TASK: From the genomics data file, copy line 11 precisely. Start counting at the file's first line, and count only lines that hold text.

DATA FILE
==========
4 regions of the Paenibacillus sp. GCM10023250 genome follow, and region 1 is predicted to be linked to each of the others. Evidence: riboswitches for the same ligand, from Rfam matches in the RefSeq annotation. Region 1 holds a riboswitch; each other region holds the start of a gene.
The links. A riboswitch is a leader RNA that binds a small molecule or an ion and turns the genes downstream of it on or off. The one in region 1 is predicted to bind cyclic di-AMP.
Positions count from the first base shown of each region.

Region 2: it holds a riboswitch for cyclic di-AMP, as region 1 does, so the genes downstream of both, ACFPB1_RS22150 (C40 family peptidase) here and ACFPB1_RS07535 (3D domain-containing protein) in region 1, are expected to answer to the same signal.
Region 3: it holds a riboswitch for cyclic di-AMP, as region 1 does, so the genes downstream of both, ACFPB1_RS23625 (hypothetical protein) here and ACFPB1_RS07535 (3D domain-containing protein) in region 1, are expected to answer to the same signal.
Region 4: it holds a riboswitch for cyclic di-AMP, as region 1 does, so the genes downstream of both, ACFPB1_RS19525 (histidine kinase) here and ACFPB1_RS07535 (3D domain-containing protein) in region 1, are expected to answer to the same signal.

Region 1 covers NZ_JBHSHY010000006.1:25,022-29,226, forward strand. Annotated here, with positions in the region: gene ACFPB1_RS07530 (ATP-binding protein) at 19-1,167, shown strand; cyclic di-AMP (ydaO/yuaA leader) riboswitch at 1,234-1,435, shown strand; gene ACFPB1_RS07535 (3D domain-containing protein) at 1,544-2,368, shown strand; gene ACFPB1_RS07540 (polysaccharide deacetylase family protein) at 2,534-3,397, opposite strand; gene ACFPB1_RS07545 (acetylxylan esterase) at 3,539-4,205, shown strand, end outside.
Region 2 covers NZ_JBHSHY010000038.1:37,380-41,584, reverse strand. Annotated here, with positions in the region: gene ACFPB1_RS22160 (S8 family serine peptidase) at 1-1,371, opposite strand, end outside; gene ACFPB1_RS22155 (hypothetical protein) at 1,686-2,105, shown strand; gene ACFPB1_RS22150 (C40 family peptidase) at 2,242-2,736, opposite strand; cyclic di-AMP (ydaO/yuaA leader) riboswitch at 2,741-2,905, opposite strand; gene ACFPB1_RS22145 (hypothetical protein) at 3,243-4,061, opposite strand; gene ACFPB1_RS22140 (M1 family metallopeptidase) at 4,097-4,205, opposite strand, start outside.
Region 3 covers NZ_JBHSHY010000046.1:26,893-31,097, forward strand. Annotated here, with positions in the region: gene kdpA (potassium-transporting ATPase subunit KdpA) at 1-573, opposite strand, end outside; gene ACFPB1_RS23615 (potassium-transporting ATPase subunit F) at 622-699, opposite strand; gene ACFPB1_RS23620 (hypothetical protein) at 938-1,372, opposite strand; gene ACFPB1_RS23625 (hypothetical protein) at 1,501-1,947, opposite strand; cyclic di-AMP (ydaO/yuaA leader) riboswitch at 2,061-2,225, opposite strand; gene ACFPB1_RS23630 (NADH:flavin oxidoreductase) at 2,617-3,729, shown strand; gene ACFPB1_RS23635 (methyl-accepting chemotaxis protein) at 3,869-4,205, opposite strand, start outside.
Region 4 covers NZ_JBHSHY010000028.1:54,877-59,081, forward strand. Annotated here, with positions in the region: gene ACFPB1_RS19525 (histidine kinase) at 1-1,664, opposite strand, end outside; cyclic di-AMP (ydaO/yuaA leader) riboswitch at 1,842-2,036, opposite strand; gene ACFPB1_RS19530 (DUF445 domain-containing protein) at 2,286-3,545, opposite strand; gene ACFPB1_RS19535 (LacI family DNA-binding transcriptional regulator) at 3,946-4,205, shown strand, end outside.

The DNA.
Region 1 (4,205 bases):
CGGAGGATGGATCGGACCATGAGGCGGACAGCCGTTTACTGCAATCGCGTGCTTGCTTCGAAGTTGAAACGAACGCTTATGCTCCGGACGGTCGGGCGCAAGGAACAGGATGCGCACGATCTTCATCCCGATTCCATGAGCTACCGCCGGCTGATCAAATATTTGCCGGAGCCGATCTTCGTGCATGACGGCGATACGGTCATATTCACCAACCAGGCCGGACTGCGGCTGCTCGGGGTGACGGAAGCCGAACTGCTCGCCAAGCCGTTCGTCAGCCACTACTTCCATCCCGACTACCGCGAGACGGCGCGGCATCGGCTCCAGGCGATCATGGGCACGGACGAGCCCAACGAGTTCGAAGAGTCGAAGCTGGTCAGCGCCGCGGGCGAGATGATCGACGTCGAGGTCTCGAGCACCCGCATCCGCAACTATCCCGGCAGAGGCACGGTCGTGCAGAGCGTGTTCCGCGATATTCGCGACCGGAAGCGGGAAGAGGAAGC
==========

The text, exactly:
The DNA.